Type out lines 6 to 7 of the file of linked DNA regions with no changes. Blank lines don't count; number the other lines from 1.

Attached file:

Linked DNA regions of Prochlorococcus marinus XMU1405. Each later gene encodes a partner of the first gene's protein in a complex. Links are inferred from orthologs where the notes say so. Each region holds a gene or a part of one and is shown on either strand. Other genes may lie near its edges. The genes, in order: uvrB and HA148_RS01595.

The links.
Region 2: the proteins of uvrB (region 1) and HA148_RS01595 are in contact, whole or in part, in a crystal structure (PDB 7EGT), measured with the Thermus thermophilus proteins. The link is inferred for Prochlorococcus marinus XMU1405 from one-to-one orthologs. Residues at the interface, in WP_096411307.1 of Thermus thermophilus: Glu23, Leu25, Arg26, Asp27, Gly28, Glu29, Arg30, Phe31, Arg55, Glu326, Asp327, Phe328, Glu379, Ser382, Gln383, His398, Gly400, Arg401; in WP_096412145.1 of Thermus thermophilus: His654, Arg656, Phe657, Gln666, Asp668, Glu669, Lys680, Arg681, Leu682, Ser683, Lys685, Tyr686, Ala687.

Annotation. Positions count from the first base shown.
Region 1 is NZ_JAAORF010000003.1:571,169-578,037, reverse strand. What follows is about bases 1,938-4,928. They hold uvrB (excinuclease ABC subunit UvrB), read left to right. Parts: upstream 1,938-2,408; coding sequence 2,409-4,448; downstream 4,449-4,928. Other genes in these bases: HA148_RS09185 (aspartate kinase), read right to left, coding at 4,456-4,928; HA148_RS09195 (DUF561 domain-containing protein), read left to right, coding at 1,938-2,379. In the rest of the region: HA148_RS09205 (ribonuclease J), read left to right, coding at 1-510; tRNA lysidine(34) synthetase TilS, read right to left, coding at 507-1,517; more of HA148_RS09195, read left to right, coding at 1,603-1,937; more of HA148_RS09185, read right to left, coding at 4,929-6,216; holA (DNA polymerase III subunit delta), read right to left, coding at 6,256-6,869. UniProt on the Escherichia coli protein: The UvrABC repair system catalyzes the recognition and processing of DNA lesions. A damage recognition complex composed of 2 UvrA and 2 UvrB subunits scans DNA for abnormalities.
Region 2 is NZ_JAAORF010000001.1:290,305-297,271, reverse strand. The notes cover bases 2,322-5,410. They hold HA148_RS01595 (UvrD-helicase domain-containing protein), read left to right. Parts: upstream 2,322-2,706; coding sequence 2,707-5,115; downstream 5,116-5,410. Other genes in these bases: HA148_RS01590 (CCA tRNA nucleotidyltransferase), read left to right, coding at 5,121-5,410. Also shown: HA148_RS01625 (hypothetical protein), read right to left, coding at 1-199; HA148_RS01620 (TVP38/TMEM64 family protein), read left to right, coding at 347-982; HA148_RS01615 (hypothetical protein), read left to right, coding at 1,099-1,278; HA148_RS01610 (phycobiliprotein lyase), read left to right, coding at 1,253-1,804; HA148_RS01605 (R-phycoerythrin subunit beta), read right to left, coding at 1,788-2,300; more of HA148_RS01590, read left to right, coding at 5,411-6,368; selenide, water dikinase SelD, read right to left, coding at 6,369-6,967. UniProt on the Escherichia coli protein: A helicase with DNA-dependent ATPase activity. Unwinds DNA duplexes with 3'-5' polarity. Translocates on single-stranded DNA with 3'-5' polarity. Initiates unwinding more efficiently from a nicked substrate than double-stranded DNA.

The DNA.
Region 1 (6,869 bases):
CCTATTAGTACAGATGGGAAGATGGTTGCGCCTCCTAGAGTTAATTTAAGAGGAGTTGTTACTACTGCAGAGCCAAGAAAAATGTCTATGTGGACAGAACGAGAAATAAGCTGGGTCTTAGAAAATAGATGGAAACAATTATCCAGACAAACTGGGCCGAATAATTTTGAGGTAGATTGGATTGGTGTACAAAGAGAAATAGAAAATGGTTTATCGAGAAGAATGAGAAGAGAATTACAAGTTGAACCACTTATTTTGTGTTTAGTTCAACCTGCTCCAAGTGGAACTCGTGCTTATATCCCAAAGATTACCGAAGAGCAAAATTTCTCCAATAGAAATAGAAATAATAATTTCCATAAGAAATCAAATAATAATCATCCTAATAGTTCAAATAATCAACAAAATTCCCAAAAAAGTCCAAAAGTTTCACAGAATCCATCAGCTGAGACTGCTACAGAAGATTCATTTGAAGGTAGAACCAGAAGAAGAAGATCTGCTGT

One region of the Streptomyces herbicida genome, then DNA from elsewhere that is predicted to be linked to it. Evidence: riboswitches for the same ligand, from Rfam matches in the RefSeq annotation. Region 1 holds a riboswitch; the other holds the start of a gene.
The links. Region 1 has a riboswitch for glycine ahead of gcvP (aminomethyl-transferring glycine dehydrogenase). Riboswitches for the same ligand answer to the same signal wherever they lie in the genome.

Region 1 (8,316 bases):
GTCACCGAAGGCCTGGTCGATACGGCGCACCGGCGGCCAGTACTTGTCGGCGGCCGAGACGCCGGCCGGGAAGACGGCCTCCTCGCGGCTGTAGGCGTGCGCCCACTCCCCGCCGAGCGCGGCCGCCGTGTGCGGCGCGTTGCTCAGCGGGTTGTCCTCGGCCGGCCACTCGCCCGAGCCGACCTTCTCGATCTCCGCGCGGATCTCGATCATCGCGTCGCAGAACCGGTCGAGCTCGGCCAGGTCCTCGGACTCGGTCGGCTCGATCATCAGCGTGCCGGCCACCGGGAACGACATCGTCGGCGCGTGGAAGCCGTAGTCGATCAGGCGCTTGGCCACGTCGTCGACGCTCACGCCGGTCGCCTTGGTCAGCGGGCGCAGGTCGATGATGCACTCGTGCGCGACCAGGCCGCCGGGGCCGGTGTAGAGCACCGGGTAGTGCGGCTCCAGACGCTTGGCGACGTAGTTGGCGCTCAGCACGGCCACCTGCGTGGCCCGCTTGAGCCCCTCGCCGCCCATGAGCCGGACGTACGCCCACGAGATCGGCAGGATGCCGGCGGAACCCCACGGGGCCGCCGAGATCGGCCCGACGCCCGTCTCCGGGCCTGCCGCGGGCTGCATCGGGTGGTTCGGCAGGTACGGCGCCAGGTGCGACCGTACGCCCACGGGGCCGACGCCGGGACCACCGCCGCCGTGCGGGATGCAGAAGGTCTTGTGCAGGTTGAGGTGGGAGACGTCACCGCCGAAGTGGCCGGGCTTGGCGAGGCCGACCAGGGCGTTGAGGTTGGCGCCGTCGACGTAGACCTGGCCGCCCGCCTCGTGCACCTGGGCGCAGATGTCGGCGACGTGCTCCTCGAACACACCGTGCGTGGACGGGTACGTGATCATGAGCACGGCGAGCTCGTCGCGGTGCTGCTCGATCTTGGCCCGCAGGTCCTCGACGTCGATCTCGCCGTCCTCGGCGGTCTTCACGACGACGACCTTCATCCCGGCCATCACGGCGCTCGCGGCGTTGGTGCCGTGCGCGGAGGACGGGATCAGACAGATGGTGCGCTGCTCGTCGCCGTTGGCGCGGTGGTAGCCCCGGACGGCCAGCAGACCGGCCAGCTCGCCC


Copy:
Region 2 is NZ_JAAORF010000001.1:290,305-297,271, reverse strand. The notes cover bases 2,322-5,410. They hold HA148_RS01595 (UvrD-helicase domain-containing protein), read left to right. Parts: upstream 2,322-2,706; coding sequence 2,707-5,115; downstream 5,116-5,410. Other genes in these bases: HA148_RS01590 (CCA tRNA nucleotidyltransferase), read left to right, coding at 5,121-5,410. Also shown: HA148_RS01625 (hypothetical protein), read right to left, coding at 1-199; HA148_RS01620 (TVP38/TMEM64 family protein), read left to right, coding at 347-982; HA148_RS01615 (hypothetical protein), read left to right, coding at 1,099-1,278; HA148_RS01610 (phycobiliprotein lyase), read left to right, coding at 1,253-1,804; HA148_RS01605 (R-phycoerythrin subunit beta), read right to left, coding at 1,788-2,300; more of HA148_RS01590, read left to right, coding at 5,411-6,368; selenide, water dikinase SelD, read right to left, coding at 6,369-6,967. UniProt on the Escherichia coli protein: A helicase with DNA-dependent ATPase activity. Unwinds DNA duplexes with 3'-5' polarity. Translocates on single-stranded DNA with 3'-5' polarity. Initiates unwinding more efficiently from a nicked substrate than double-stranded DNA.

The DNA.